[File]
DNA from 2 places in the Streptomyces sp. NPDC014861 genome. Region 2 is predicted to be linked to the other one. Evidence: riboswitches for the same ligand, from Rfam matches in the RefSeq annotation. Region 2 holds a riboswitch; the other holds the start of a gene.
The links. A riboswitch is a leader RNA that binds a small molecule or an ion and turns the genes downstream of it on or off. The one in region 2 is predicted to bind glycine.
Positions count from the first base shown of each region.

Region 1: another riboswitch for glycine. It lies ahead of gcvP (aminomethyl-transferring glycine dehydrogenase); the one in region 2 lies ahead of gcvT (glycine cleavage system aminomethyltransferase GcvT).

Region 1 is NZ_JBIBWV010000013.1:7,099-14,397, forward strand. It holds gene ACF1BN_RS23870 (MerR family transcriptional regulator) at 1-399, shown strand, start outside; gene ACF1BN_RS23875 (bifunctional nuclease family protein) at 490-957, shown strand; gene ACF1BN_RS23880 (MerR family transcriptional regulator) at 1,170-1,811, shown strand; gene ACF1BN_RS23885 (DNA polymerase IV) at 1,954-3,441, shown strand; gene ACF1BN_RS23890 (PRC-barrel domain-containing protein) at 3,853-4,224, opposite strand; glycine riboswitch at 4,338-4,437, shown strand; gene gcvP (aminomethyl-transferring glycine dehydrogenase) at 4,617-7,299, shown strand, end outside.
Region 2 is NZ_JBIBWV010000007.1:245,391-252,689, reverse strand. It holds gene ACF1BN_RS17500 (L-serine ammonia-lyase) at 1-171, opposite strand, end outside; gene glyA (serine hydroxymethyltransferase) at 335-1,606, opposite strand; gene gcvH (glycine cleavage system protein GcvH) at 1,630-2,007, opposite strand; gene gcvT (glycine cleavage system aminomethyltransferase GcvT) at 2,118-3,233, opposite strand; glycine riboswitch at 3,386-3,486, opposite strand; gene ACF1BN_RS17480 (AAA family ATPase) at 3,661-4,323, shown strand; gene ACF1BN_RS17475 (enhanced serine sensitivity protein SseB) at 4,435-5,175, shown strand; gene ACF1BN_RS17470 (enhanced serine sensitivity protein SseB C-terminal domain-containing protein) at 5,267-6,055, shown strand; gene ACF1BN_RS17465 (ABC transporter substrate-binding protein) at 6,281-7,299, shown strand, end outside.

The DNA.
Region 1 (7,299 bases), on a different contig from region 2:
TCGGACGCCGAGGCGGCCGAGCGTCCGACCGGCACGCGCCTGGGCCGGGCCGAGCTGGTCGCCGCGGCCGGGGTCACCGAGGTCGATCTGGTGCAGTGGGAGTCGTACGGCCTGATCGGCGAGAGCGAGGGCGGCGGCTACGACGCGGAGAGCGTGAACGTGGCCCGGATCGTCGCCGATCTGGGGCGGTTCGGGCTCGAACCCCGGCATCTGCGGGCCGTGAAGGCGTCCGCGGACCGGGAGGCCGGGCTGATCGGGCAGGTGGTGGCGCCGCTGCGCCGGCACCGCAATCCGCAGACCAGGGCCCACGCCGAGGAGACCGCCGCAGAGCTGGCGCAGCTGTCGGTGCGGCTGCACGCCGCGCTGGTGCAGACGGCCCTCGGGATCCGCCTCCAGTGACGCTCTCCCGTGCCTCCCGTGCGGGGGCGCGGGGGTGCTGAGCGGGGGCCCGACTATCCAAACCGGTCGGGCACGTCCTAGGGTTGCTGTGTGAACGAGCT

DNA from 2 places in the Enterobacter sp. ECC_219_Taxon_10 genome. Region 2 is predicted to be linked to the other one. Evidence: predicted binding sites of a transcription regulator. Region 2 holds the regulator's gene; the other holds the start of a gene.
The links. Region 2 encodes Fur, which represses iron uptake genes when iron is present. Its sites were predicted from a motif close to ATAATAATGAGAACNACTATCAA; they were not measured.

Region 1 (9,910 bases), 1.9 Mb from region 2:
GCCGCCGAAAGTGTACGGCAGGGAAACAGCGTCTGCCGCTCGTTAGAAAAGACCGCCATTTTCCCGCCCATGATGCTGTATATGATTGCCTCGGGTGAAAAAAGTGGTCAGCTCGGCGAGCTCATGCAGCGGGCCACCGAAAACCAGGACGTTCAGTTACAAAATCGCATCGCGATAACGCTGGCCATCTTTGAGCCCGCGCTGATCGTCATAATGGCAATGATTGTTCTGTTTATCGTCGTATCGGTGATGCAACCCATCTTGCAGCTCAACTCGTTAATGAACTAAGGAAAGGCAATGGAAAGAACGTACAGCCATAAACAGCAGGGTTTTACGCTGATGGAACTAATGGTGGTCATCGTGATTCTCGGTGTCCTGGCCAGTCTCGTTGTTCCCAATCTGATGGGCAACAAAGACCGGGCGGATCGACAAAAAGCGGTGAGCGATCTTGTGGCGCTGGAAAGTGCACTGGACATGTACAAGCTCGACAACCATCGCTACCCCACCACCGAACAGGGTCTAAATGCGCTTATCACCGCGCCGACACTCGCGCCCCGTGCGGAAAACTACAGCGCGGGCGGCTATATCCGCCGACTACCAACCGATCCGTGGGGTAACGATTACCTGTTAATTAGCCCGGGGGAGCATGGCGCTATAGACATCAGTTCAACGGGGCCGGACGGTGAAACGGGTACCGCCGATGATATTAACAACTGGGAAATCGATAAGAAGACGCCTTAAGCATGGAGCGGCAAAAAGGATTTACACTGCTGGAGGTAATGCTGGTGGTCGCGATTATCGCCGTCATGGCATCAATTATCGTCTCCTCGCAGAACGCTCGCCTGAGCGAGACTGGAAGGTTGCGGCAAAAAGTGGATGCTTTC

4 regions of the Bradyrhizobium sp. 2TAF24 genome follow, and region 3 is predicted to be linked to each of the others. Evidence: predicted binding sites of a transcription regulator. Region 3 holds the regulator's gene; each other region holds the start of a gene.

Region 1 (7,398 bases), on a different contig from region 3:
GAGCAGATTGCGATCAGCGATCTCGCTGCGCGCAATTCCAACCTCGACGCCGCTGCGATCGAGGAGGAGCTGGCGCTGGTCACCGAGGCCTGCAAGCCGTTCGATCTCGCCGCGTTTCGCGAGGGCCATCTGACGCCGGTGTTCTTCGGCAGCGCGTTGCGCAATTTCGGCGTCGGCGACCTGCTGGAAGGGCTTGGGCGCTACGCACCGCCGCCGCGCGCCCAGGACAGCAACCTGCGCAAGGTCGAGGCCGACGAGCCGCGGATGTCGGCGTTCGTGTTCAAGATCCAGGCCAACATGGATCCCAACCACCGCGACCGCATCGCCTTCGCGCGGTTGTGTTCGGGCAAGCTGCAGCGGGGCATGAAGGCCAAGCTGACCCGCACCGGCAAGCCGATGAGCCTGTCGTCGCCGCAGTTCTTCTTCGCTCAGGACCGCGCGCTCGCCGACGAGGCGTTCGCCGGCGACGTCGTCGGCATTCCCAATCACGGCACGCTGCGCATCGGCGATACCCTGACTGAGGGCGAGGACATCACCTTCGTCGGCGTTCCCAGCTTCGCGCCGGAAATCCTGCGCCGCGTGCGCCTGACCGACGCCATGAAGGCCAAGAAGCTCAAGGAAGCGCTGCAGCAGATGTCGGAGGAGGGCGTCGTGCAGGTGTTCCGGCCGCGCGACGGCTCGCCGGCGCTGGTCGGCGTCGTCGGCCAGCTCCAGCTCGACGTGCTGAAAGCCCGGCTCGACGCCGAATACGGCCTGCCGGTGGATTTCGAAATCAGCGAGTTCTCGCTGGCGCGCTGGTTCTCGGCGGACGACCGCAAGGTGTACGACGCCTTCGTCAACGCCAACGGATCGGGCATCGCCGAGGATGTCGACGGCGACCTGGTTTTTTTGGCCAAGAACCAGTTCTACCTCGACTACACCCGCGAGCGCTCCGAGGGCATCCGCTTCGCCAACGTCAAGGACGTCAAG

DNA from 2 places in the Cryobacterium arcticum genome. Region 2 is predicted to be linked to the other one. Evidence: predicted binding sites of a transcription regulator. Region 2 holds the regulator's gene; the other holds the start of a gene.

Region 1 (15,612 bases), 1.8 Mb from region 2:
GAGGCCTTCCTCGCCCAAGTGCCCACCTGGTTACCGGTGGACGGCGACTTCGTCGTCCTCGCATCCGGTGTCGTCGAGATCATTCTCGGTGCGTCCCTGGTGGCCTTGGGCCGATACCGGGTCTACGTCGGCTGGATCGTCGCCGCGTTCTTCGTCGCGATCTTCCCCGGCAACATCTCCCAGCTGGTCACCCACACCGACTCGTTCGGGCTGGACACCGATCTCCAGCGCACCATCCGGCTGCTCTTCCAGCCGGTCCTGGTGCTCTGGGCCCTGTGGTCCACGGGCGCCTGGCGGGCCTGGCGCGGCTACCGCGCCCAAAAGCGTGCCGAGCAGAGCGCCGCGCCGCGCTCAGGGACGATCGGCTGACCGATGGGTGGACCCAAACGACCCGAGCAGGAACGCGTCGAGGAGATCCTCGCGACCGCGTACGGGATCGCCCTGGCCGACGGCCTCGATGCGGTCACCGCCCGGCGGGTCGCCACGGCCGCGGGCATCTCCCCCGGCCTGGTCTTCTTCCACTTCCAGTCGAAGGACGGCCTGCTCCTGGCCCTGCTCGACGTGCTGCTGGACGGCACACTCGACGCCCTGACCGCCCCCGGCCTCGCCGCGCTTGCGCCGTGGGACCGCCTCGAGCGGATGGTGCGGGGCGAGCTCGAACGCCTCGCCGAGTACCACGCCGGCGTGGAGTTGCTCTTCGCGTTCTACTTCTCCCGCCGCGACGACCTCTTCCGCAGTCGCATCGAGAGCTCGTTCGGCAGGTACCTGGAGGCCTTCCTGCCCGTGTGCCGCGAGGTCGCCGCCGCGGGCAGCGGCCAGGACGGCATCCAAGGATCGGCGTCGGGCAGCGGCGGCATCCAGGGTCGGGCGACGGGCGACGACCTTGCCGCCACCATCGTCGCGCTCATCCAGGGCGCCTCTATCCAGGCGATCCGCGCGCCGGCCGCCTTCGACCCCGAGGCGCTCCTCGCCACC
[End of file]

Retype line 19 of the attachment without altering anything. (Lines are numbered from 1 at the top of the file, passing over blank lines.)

GAGGCCTTCCTCGCCCAAGTGCCCACCTGGTTACCGGTGGACGGCGACTTCGTCGTCCTCGCATCCGGTGTCGTCGAGATCATTCTCGGTGCGTCCCTGGTGGCCTTGGGCCGATACCGGGTCTACGTCGGCTGGATCGTCGCCGCGTTCTTCGTCGCGATCTTCCCCGGCAACATCTCCCAGCTGGTCACCCACACCGACTCGTTCGGGCTGGACACCGATCTCCAGCGCACCATCCGGCTGCTCTTCCAGCCGGTCCTGGTGCTCTGGGCCCTGTGGTCCACGGGCGCCTGGCGGGCCTGGCGCGGCTACCGCGCCCAAAAGCGTGCCGAGCAGAGCGCCGCGCCGCGCTCAGGGACGATCGGCTGACCGATGGGTGGACCCAAACGACCCGAGCAGGAACGCGTCGAGGAGATCCTCGCGACCGCGTACGGGATCGCCCTGGCCGACGGCCTCGATGCGGTCACCGCCCGGCGGGTCGCCACGGCCGCGGGCATCTCCCCCGGCCTGGTCTTCTTCCACTTCCAGTCGAAGGACGGCCTGCTCCTGGCCCTGCTCGACGTGCTGCTGGACGGCACACTCGACGCCCTGACCGCCCCCGGCCTCGCCGCGCTTGCGCCGTGGGACCGCCTCGAGCGGATGGTGCGGGGCGAGCTCGAACGCCTCGCCGAGTACCACGCCGGCGTGGAGTTGCTCTTCGCGTTCTACTTCTCCCGCCGCGACGACCTCTTCCGCAGTCGCATCGAGAGCTCGTTCGGCAGGTACCTGGAGGCCTTCCTGCCCGTGTGCCGCGAGGTCGCCGCCGCGGGCAGCGGCCAGGACGGCATCCAAGGATCGGCGTCGGGCAGCGGCGGCATCCAGGGTCGGGCGACGGGCGACGACCTTGCCGCCACCATCGTCGCGCTCATCCAGGGCGCCTCTATCCAGGCGATCCGCGCGCCGGCCGCCTTCGACCCCGAGGCGCTCCTCGCCACC